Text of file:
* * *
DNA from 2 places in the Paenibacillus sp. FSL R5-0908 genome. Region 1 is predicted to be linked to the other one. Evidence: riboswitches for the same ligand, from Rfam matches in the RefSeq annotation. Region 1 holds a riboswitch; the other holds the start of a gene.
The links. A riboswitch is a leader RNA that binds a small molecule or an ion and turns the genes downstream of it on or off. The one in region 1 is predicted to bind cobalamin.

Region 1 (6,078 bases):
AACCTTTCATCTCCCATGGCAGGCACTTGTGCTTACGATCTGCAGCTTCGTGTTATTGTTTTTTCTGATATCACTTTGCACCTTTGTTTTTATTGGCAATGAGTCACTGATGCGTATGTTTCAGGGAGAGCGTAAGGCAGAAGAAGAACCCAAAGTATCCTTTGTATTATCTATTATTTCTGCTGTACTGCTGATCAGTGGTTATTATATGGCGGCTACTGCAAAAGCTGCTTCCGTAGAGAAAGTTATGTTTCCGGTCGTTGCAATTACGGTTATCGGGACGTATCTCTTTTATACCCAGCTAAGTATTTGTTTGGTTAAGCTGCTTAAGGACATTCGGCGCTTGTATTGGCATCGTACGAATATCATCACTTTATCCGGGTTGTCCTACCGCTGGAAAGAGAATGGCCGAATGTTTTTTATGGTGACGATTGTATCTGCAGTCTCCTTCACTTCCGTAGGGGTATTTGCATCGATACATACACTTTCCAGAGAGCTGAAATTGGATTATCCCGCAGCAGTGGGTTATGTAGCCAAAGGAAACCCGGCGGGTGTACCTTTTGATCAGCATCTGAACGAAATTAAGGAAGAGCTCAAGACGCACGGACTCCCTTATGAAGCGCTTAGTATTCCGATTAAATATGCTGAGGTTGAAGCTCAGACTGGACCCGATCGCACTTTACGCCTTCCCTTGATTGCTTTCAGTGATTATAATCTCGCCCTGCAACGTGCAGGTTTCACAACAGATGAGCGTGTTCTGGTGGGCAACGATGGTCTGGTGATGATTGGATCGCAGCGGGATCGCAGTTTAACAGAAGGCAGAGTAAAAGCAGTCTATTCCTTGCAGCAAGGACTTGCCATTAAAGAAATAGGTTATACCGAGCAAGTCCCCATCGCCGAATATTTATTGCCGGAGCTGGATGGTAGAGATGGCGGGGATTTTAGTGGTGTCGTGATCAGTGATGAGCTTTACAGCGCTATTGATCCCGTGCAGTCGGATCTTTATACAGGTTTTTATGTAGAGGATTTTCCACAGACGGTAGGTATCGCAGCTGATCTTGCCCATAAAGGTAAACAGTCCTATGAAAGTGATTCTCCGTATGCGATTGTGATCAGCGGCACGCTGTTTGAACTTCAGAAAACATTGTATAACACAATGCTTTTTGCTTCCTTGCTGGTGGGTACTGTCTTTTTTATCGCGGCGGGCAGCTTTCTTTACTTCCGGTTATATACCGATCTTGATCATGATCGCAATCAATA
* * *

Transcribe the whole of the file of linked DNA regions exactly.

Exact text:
DNA from 2 places in the Paenibacillus sp. FSL R5-0908 genome. Region 1 is predicted to be linked to the other one. Evidence: riboswitches for the same ligand, from Rfam matches in the RefSeq annotation. Region 1 holds a riboswitch; the other holds the start of a gene.
The links. A riboswitch is a leader RNA that binds a small molecule or an ion and turns the genes downstream of it on or off. The one in region 1 is predicted to bind cobalamin.

Region 1 (6,078 bases):
AACCTTTCATCTCCCATGGCAGGCACTTGTGCTTACGATCTGCAGCTTCGTGTTATTGTTTTTTCTGATATCACTTTGCACCTTTGTTTTTATTGGCAATGAGTCACTGATGCGTATGTTTCAGGGAGAGCGTAAGGCAGAAGAAGAACCCAAAGTATCCTTTGTATTATCTATTATTTCTGCTGTACTGCTGATCAGTGGTTATTATATGGCGGCTACTGCAAAAGCTGCTTCCGTAGAGAAAGTTATGTTTCCGGTCGTTGCAATTACGGTTATCGGGACGTATCTCTTTTATACCCAGCTAAGTATTTGTTTGGTTAAGCTGCTTAAGGACATTCGGCGCTTGTATTGGCATCGTACGAATATCATCACTTTATCCGGGTTGTCCTACCGCTGGAAAGAGAATGGCCGAATGTTTTTTATGGTGACGATTGTATCTGCAGTCTCCTTCACTTCCGTAGGGGTATTTGCATCGATACATACACTTTCCAGAGAGCTGAAATTGGATTATCCCGCAGCAGTGGGTTATGTAGCCAAAGGAAACCCGGCGGGTGTACCTTTTGATCAGCATCTGAACGAAATTAAGGAAGAGCTCAAGACGCACGGACTCCCTTATGAAGCGCTTAGTATTCCGATTAAATATGCTGAGGTTGAAGCTCAGACTGGACCCGATCGCACTTTACGCCTTCCCTTGATTGCTTTCAGTGATTATAATCTCGCCCTGCAACGTGCAGGTTTCACAACAGATGAGCGTGTTCTGGTGGGCAACGATGGTCTGGTGATGATTGGATCGCAGCGGGATCGCAGTTTAACAGAAGGCAGAGTAAAAGCAGTCTATTCCTTGCAGCAAGGACTTGCCATTAAAGAAATAGGTTATACCGAGCAAGTCCCCATCGCCGAATATTTATTGCCGGAGCTGGATGGTAGAGATGGCGGGGATTTTAGTGGTGTCGTGATCAGTGATGAGCTTTACAGCGCTATTGATCCCGTGCAGTCGGATCTTTATACAGGTTTTTATGTAGAGGATTTTCCACAGACGGTAGGTATCGCAGCTGATCTTGCCCATAAAGGTAAACAGTCCTATGAAAGTGATTCTCCGTATGCGATTGTGATCAGCGGCACGCTGTTTGAACTTCAGAAAACATTGTATAACACAATGCTTTTTGCTTCCTTGCTGGTGGGTACTGTCTTTTTTATCGCGGCGGGCAGCTTTCTTTACTTCCGGTTATATACCGATCTTGATCATGATCGCAATCAATA